OK, you’re probably chastising me right now. “Well, don’t let the kids eat anywhere but in the dining room then.” I know, I know. We have banned kids from eating in certain rooms before. Like I said before, we can be fairly lax about this stuff, at times. We try to be open with the kids about eating next to the computer or while playing a video game, on the condition they throw their trash away at the end of it all. When that doesn’t happen the ban is effected.
But this isn’t really about disciplining our kids regarding their cleaning habits, or lack thereof. Its about what God has shown me about easing up on all this, setting reasonable consequences, but also not getting hacked off, like in a threatening or mean way about pieces of packaging tape on the wall or pin holes in the door. So where is this going? It’s going here: “Be completely humble and gentle; be patient, bearing with one another in love” (Eph. 4:2, NIV).
It seems that God has been trying, over the years, to get me to loosen up on how good things looked. He’s been working on me about this whole “relationships are the important thing, not your neatness requirements.” There has been growth. I’m nowhere near as hung up on things being in a loose condition in the house or around the house. We tidy up on a regular basis and do basic home maintenance as needed but our good feelings about ourselves are not tied to how things look, as least not as much as they used to be.
Some would call this approach lackadaisical. I don’t think so. I would rather have chalk drawings on the sidewalk and grass in unique growth patterns in the front yard. That doesn’t mean we don’t try to make the grass grow where Chinook the dog has killed it, but our contentment doesn’t ride on that happening. I’ll take the boxes of plastic bats on the porch over wicker rockers any day.
We’re planning to scrape, sandpaper and repaint a glider this summer that belonged to my mother-in-law Lois. But for the last nine years it’s been on the porch, getting used by children and adults in its current rusty, paint-chipping condition. And we just got rid of the holey and mildly shredded cushions that use to lie on the glider.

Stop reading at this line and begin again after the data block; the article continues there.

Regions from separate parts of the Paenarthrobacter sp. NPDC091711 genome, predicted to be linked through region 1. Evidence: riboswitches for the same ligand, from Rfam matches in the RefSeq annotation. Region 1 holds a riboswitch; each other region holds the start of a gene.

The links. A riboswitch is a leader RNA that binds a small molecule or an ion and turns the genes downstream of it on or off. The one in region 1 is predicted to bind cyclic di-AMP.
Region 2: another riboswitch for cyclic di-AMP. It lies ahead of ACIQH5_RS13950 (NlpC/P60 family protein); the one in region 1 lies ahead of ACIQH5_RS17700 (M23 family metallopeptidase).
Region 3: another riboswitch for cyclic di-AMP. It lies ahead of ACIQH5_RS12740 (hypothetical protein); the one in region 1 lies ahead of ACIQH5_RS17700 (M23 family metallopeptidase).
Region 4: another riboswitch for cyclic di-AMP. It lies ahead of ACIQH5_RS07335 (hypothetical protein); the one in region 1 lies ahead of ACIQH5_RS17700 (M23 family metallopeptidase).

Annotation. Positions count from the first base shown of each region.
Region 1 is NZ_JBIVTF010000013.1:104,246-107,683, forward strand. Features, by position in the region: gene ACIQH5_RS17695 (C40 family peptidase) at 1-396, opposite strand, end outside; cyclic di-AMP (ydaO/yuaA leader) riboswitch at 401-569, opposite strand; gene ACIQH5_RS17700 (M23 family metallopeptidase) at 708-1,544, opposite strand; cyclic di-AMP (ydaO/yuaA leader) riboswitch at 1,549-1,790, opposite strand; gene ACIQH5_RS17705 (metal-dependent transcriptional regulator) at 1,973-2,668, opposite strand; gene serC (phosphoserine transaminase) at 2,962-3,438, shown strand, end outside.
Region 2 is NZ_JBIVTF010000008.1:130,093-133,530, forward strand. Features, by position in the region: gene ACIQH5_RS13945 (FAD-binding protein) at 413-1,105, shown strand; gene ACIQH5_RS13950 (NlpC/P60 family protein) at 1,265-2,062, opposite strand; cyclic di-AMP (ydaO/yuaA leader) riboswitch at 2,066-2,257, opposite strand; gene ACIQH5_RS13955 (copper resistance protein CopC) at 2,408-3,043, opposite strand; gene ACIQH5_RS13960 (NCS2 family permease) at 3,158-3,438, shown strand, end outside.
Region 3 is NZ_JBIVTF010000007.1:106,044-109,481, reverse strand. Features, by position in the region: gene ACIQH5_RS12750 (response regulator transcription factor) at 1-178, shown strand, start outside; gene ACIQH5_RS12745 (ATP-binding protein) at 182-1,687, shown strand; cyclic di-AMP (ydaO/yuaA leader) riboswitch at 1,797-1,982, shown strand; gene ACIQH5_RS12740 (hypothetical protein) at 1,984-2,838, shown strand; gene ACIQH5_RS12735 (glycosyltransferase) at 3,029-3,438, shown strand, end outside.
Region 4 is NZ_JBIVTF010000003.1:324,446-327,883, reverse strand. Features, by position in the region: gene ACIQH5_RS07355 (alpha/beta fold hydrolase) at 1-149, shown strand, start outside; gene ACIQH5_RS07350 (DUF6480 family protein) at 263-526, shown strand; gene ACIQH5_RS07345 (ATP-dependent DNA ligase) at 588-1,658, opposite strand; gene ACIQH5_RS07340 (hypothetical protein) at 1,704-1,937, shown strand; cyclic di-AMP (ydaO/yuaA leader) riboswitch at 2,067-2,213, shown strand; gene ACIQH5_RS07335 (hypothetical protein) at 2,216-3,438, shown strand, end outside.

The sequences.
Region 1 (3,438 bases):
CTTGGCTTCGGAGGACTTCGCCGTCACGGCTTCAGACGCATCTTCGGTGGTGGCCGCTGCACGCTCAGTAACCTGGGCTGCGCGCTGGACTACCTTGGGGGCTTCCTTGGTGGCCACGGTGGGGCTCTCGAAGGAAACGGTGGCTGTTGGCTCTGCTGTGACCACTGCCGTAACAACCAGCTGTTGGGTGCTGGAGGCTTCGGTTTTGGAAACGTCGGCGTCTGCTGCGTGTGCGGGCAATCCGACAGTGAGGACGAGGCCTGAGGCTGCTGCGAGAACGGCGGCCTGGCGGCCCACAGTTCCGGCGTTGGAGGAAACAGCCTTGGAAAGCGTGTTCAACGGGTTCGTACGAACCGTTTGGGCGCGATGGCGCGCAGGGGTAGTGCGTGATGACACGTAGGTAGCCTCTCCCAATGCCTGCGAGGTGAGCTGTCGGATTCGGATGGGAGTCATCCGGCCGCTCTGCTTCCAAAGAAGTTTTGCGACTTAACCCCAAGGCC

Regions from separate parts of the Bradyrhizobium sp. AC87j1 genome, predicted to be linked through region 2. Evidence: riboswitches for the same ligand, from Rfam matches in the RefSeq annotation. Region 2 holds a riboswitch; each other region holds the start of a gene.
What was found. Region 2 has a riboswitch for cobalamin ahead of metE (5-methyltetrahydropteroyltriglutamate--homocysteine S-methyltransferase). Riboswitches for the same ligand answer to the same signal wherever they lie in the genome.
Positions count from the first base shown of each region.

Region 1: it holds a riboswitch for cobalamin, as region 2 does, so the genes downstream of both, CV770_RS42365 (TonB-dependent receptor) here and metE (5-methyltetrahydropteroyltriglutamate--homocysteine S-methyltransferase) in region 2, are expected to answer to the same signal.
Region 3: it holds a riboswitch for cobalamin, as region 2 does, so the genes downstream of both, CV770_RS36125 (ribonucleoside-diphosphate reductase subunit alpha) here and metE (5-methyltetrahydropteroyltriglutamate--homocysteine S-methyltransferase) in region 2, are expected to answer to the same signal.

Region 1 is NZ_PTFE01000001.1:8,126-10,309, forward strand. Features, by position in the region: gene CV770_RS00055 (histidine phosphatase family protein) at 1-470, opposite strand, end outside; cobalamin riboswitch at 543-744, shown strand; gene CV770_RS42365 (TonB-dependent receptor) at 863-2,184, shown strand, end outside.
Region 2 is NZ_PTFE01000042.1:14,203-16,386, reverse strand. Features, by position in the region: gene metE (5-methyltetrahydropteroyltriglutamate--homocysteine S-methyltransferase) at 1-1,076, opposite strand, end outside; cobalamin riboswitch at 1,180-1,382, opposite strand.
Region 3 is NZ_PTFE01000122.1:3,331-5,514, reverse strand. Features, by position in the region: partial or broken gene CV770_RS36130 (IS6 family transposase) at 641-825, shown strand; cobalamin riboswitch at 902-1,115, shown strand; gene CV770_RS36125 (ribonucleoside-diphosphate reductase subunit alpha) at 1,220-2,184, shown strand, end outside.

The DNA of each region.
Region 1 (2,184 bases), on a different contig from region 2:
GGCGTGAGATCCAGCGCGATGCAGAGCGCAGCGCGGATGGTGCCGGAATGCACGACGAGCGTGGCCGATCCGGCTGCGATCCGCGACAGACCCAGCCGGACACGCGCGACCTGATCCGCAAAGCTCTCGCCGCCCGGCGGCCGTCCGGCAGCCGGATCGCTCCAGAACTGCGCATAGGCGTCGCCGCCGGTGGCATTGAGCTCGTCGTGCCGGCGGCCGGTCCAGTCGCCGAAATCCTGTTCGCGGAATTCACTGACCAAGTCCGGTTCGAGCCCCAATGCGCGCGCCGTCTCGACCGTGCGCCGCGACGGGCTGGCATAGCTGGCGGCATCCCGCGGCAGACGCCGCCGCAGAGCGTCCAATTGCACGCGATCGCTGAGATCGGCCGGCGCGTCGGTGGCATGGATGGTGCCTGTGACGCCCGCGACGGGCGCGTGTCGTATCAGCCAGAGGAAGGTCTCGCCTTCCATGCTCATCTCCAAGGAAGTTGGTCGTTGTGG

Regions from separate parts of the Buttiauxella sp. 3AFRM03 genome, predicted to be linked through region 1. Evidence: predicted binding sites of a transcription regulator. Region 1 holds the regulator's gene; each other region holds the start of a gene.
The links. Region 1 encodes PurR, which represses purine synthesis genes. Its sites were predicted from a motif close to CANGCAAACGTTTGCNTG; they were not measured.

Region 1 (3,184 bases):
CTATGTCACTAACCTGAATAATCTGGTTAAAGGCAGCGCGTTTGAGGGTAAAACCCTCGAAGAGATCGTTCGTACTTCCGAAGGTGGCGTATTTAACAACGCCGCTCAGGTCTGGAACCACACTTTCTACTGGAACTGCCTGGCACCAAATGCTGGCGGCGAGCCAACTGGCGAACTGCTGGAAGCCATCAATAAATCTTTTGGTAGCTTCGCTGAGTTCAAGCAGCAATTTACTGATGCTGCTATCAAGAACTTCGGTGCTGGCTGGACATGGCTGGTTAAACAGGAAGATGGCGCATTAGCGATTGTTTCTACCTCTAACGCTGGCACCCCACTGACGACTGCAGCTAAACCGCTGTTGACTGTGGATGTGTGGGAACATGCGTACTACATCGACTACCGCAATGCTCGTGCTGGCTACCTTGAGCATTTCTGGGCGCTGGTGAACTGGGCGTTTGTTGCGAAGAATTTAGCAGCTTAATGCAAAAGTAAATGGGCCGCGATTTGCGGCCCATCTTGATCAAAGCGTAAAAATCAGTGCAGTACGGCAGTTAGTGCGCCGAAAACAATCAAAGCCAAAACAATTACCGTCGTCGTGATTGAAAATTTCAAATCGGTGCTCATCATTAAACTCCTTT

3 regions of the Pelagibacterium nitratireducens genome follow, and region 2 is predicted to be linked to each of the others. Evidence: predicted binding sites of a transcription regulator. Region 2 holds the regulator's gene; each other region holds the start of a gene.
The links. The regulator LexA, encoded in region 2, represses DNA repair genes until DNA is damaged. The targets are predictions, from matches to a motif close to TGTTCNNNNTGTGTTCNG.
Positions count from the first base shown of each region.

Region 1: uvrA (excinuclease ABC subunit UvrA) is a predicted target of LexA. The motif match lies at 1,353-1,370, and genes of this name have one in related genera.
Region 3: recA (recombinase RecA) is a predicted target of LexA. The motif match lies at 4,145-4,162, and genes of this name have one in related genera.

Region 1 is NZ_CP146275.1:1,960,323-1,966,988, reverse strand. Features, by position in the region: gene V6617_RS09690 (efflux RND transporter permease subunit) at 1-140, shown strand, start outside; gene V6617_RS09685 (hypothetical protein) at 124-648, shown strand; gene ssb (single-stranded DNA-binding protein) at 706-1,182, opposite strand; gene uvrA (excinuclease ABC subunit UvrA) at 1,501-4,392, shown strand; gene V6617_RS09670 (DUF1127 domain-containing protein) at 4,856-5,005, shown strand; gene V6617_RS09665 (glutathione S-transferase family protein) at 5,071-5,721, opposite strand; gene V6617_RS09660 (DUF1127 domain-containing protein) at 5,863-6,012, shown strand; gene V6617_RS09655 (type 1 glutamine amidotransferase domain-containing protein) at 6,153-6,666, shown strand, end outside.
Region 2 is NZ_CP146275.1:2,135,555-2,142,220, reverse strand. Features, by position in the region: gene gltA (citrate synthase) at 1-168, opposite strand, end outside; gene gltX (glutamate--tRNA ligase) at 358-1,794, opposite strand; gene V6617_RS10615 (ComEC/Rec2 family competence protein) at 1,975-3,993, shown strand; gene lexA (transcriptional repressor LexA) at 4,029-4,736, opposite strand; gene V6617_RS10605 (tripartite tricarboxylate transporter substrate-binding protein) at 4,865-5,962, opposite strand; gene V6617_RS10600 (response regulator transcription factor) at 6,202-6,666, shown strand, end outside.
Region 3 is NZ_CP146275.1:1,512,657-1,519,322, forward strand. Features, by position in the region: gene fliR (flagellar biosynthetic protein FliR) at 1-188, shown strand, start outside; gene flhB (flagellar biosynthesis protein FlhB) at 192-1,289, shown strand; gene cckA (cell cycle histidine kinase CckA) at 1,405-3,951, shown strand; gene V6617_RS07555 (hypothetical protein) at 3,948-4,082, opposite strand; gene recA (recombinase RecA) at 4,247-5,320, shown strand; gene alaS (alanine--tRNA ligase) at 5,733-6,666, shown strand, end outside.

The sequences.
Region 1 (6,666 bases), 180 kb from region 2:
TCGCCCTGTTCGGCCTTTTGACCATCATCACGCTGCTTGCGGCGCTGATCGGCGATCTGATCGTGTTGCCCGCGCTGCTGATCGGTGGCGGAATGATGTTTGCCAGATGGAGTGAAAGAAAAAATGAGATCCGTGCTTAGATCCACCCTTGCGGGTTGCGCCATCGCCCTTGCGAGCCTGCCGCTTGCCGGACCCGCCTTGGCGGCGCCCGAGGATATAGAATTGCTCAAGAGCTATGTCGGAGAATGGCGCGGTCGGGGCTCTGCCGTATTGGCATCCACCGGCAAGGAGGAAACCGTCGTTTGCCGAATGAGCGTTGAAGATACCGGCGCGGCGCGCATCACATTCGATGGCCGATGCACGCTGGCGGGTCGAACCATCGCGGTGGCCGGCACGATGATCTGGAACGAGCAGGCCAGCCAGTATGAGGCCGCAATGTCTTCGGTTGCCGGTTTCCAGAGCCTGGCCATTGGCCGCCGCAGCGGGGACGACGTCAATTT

Steven Curtis Chapman wrote a song along these lines many years ago now. He called such randomness “signs of life.” So I’ve come to feel, in almost a romantic fashion, that the pair of disposable 3-D glasses I find in the mini-van, or the piece of Superman’s arm under the couch, are our family’s particular signs of life. They are the wake that we’ve left as we’ve tried to follow God with each other, our family, friends and neighbors. So we went from a birthday party for a Bible study kid and then off to the hospital to visit a friend to a softball game for one of our kids. Things get lost in the shuffle with a life like that. Do we still need to work on picking up, on the spot, instead of leaving things? Yes, guilty as charged. But I shoulldn’t go crazy just because I find that stuff now and then.
So, what about nirvana? Maybe that was never the right place to hope for regarding my soul’s response to the messes and random bits of trash. Nirvana implies total contentment and disregard for worldly concerns. God never called for that. He wants us to choose love in the midst of the tension between his Spirit and our flesh. I hope that’s where I’m heading. Especially when I see a pile of dishes in the sink later today.